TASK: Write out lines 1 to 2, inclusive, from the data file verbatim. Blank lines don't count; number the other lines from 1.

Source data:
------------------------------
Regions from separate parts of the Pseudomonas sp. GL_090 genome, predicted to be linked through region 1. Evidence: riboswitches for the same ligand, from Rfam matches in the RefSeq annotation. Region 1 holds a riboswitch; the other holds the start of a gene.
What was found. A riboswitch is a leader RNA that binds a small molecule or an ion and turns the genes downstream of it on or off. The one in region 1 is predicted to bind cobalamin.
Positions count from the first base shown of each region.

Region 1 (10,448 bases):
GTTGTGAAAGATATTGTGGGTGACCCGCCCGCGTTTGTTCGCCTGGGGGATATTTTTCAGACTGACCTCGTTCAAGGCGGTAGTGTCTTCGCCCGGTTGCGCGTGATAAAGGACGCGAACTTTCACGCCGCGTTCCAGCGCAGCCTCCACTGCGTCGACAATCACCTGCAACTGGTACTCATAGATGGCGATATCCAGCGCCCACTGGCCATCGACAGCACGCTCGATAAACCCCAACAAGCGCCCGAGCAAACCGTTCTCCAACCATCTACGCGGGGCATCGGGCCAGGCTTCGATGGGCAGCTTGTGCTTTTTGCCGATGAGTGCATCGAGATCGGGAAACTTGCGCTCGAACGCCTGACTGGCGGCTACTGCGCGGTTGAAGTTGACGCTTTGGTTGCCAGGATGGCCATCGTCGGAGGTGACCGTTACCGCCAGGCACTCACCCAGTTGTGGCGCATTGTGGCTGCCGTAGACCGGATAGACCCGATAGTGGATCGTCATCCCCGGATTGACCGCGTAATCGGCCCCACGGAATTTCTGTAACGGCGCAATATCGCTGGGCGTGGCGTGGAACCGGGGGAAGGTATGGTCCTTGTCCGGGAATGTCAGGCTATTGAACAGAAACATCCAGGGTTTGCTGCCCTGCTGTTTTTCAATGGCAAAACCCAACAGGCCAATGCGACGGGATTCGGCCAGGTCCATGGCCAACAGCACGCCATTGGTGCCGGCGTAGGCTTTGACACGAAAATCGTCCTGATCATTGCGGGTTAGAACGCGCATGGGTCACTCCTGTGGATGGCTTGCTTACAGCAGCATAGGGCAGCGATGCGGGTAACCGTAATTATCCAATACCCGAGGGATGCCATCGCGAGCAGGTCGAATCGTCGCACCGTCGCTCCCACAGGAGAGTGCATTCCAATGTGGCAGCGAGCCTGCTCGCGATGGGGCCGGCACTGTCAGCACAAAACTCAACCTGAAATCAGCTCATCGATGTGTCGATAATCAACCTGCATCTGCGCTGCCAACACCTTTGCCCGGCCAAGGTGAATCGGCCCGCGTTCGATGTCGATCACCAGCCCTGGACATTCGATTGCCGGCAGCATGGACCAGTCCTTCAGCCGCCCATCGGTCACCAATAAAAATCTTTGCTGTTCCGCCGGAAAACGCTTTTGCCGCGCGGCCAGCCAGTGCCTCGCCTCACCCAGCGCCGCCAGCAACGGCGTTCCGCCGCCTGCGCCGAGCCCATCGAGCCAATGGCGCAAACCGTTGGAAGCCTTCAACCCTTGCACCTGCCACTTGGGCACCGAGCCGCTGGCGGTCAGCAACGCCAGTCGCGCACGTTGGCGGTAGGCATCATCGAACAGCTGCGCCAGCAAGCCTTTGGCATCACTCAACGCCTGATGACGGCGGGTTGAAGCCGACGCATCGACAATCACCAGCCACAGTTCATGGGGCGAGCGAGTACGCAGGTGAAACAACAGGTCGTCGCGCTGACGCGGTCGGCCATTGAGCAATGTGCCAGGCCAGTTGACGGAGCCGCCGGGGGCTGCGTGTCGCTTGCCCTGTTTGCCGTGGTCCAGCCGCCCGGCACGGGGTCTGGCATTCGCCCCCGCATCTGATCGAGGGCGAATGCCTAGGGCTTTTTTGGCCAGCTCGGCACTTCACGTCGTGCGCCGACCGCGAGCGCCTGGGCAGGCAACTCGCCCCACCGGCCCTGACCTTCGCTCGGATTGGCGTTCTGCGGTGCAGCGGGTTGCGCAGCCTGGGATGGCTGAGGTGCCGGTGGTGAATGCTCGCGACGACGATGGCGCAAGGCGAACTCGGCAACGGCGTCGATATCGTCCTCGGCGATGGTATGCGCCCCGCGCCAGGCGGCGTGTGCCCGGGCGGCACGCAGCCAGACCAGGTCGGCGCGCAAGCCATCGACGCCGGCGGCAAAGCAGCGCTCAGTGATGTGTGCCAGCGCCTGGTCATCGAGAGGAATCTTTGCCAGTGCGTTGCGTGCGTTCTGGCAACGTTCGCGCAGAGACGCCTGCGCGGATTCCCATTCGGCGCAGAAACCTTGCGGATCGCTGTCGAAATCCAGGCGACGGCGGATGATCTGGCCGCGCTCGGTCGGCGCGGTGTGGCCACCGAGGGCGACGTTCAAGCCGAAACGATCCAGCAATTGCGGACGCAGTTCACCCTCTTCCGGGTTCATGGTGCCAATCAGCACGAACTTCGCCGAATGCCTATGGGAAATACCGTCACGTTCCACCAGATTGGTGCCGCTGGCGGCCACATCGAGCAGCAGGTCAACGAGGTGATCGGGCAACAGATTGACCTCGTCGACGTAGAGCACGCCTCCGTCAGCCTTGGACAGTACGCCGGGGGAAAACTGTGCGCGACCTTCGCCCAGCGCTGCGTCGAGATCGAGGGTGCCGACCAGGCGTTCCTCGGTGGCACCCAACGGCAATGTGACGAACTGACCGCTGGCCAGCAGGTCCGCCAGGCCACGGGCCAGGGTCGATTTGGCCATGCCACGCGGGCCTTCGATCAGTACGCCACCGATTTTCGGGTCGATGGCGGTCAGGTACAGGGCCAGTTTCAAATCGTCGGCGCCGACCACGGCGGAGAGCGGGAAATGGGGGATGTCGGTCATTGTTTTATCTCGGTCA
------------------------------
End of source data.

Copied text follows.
Regions from separate parts of the Pseudomonas sp. GL_090 genome, predicted to be linked through region 1. Evidence: riboswitches for the same ligand, from Rfam matches in the RefSeq annotation. Region 1 holds a riboswitch; the other holds the start of a gene.
What was found. A riboswitch is a leader RNA that binds a small molecule or an ion and turns the genes downstream of it on or off. The one in region 1 is predicted to bind cobalamin.